The primary source of disagreement between the parties is with respect to the legal standard that the Appellate Court ultimately adopted. The municipal defendants note that, under both our common law and our Penal Code, conduct is reckless only if it involves the disregard of a substantial risk or high probability of danger that is either known or so obvious that it should be known. See General Statutes § 53a-3 (13);[14] Matthiessen v. Vanech, 266 Conn. 822');">266 Conn. 822, 832-33, 36 A.2d 394');">836 A.2d 394 (2003). They argue that the Appellate Court applied an anomalous definition of recklessness and set the bar too low when it held that the reckless disregard exception in § 52-557n (b) (8) is satisfied when public officials merely recognize that failure to conduct a required inspection will have a possible impact on public or individual health or safety. See Williams v. Housing Authority, supra, 159 Conn.App. 694, 696. Adopting this possible impact standard, they contend, unjustifiably waters down the concept of recklessness and places an undue burden on overworked and under resourced municipal employees.

         For her part, the plaintiff makes little effort to defend the Appellate Court's novel possible impact standard, conceding in her brief that ‘‘[r]ecklessness or w[a]nton behavior implies a conscious disregard of a high risk, such as embarking upon a particularly dangerous course of action after actual warning.''[15] (Emphasis added.) Instead, she contends that, especially in light of the fact that the fire department's noninspection policy was alleged to have contributed to multiple deaths in the 2005 Iranistan Avenue fire, the trial court should have left to the jury the question of whether the fire department's ongoing failure to conduct any annual inspections of unit 205 constituted a reckless disregard of public health or safety.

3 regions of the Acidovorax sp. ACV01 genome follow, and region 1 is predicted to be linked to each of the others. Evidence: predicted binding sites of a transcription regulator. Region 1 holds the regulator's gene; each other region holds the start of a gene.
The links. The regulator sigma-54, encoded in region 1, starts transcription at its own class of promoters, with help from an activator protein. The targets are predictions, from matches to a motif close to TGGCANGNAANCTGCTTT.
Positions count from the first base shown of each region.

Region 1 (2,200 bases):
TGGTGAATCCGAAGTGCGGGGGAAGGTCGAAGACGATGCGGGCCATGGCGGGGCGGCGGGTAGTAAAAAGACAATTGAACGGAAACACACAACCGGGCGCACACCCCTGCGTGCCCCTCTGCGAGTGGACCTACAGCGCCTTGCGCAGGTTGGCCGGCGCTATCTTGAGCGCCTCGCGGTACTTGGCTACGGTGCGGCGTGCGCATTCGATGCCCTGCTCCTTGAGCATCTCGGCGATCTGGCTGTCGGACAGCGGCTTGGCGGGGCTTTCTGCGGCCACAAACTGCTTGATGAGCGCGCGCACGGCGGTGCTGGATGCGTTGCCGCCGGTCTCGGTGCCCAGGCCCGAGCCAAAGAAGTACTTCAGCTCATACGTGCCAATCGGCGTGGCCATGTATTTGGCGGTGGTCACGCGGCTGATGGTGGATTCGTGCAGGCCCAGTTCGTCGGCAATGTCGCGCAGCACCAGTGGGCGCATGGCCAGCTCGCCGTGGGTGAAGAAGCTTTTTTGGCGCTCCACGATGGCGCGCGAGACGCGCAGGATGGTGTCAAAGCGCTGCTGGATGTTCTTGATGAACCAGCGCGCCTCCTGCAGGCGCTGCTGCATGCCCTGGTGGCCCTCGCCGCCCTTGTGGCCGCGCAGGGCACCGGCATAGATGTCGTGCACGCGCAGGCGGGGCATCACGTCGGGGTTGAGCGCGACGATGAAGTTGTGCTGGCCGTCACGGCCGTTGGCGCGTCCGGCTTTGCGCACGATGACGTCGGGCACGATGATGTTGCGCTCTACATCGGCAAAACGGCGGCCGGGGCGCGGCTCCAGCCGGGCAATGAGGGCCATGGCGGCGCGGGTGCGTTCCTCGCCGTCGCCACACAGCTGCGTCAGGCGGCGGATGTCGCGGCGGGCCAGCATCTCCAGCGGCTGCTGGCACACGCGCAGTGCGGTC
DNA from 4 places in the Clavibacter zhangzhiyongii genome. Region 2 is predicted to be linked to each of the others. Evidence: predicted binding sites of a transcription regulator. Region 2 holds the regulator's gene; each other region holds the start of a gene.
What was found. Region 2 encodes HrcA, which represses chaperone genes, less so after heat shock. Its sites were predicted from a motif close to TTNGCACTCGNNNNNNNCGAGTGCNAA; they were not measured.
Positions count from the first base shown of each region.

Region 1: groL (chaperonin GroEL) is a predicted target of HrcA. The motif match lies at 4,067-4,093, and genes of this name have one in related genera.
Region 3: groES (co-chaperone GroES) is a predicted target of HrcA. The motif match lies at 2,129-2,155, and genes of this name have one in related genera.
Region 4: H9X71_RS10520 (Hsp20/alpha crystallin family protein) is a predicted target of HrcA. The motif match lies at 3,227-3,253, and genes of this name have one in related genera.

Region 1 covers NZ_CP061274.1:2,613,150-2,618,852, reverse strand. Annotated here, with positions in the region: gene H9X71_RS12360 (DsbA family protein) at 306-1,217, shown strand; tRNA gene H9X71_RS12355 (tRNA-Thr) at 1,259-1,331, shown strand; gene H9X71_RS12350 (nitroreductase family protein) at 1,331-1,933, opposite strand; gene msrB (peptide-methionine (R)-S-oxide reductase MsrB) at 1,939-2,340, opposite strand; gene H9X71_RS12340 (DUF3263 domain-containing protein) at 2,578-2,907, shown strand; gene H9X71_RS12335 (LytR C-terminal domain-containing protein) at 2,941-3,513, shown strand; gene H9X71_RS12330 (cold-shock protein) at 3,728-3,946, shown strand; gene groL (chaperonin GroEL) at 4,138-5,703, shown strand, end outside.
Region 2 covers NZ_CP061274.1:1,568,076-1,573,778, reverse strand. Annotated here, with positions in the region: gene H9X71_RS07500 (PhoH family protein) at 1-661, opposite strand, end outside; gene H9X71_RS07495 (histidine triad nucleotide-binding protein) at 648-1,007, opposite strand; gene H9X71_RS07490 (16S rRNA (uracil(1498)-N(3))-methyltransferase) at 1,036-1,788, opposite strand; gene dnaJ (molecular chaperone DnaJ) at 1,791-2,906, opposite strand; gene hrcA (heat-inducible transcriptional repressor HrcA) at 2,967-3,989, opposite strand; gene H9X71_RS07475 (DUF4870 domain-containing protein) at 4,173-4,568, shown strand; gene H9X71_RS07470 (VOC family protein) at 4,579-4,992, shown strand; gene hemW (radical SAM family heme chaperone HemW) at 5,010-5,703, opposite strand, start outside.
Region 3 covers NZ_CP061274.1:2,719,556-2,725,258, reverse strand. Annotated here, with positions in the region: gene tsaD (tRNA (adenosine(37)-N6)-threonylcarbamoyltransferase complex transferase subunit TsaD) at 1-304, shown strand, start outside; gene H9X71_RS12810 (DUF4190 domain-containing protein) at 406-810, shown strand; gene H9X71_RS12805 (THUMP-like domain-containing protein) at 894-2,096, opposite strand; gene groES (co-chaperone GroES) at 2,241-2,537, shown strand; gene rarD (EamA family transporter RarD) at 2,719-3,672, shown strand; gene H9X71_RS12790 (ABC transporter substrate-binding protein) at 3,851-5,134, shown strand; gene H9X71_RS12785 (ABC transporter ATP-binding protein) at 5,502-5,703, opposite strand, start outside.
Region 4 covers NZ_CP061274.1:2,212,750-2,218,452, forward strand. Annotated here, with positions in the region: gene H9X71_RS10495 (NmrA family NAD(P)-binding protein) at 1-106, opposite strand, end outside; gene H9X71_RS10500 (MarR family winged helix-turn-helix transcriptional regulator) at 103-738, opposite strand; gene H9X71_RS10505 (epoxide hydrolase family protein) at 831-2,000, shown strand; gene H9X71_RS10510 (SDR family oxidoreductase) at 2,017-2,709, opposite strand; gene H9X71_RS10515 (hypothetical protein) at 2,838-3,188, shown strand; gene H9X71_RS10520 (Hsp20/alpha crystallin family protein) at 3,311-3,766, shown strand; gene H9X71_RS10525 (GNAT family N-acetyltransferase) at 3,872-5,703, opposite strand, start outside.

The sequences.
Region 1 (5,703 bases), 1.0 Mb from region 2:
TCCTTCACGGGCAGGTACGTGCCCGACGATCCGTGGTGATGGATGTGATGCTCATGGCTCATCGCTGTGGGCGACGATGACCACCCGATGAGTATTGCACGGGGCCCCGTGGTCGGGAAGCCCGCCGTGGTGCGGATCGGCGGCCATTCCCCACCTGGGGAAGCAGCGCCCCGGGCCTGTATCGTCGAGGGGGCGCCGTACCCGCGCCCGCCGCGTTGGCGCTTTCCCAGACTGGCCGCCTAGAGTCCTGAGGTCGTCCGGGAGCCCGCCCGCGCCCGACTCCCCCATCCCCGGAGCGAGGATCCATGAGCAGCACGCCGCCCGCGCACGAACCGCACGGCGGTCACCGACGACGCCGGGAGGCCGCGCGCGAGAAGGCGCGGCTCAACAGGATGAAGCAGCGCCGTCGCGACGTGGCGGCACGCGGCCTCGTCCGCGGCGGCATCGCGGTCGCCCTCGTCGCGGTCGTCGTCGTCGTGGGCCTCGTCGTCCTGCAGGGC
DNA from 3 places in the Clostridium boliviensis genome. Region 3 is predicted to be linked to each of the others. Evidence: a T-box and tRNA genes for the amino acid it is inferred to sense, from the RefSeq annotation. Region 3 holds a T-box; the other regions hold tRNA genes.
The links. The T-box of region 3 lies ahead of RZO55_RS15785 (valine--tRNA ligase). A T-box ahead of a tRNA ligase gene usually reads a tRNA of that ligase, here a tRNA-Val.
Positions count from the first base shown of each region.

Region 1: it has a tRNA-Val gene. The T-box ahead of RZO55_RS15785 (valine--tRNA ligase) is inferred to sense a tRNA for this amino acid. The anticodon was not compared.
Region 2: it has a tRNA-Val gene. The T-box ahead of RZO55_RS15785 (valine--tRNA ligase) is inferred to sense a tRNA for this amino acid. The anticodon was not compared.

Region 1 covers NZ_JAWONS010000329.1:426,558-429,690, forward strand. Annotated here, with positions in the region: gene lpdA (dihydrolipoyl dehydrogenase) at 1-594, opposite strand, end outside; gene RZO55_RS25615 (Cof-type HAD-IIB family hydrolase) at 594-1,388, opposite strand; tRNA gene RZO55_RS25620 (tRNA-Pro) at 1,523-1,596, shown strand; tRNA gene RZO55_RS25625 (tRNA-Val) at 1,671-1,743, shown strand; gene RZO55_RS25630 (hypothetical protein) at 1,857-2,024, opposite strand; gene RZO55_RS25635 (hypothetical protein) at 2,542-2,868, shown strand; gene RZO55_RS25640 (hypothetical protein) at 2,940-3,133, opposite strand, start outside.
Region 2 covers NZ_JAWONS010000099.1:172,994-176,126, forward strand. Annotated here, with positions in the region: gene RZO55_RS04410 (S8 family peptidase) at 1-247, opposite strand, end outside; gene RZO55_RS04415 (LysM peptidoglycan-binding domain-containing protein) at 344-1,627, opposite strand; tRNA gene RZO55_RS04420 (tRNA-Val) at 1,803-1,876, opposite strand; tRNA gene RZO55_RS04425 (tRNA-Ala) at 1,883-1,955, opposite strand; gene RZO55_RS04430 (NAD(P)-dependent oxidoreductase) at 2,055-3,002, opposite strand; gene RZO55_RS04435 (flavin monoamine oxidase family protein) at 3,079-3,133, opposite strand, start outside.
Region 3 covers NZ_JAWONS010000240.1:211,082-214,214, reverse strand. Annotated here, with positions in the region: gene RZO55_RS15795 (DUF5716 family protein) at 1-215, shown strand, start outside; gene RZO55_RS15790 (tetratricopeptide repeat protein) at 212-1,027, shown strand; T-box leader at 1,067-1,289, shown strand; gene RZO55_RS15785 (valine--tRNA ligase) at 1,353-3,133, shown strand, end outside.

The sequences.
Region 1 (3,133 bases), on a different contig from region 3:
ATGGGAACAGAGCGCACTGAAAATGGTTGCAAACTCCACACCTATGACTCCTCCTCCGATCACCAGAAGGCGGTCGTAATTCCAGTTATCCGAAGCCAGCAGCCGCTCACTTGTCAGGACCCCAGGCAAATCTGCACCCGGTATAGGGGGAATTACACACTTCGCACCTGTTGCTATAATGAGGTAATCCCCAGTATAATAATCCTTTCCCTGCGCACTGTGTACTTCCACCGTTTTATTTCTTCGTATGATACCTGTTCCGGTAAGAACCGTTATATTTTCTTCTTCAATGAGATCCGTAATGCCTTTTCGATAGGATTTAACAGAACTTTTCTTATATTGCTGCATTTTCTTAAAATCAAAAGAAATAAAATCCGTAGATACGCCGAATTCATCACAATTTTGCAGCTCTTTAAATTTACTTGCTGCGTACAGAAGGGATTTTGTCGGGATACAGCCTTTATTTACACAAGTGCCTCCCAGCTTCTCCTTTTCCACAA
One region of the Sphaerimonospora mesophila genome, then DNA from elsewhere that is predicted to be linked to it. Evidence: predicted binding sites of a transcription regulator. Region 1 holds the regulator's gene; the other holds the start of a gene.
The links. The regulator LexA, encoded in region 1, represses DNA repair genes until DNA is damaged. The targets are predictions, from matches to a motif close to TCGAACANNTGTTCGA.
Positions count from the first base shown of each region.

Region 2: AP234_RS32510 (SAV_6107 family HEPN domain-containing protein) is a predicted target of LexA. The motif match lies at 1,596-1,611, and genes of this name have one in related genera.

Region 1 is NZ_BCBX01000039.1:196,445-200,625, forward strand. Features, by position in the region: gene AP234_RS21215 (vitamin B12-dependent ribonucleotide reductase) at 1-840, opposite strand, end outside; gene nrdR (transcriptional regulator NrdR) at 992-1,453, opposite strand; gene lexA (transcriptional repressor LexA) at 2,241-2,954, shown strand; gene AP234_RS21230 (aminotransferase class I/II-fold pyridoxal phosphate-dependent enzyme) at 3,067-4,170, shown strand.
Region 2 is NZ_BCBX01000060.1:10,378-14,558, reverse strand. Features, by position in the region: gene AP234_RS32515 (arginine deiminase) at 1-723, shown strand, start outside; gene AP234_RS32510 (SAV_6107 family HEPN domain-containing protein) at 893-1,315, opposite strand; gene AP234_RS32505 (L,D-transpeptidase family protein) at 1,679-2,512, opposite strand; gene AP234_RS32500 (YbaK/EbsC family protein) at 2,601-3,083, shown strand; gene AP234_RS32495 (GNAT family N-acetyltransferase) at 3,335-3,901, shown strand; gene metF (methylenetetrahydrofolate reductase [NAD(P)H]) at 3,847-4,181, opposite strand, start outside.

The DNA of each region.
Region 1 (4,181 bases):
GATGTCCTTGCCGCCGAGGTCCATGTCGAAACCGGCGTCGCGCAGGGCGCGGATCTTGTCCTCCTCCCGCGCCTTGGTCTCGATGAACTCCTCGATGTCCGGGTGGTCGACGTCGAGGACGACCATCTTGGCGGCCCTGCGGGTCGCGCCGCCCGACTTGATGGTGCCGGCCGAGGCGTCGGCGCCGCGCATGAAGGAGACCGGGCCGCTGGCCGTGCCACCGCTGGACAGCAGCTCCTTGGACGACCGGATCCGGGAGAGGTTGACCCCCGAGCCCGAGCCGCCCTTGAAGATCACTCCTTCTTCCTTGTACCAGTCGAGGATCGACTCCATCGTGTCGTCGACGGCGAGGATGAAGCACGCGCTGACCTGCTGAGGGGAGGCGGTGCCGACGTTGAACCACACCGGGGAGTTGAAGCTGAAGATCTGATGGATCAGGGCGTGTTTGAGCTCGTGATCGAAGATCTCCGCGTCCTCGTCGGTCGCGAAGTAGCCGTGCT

For the reasons discussed hereinafter, we conclude that neither of the lower courts properly articulated the standard that governs the reckless disregard exception contained in § 52-557n (b) (8). See part II A of this opinion. When the proper standard is applied, we agree with the Appellate Court that the plaintiff has created a genuine issue of material fact as to whether the municipal defendants, in failing to inspect unit 205, exhibited a reckless disregard for public health or safety under all the relevant circumstances and, therefore, that the trial court should not have granted summary judgment on that issue. See part II B of this opinion.

         A

         As an initial matter, we agree with the Appellate Court that the plain language of § 52-557n (b) (8) will not support the trial court's interpretation of the reckless disregard exception. After reviewing Smart v. Corbitt, 26 Conn.App. 788');">126 Conn.App. 788, 3d 368');">14 A.3d 368, cert. denied, 301 Conn. 907');">301 Conn. 907, 3d 177');">19 A.3d 177 (2011), and several decisions of the Superior Court, the trial court concluded that ‘‘[i]n the context of inspections, courts seem to agree that knowledge of a dangerous condition is necessary to show the type of reckless conduct necessary to defeat immunity pursuant to § 52-557n (b) (8).'' Leaving aside the question of whether the trial court correctly parsed the cited case law, we note that the municipal liability statute carves out two distinct exceptions to municipal immunity for failure to inspect: when a political subdivision has notice of a violation or hazard, and when it demonstrates a reckless disregard for health or safety under all the relevant circumstances. See General Statutes § 52-557n (b) (8). Adopting the trial court's rule that reckless disregard can be proven only when public officials have knowledge of a dangerous condition would render the two exceptions essentially redundant, in violation of cardinal principles of statutory interpretation. See, e.g., American Promotional Events, Inc. v. Blumenthal, 285 Conn. 192');">285 Conn. 192, 203, 937 A.2d 1184 (2008).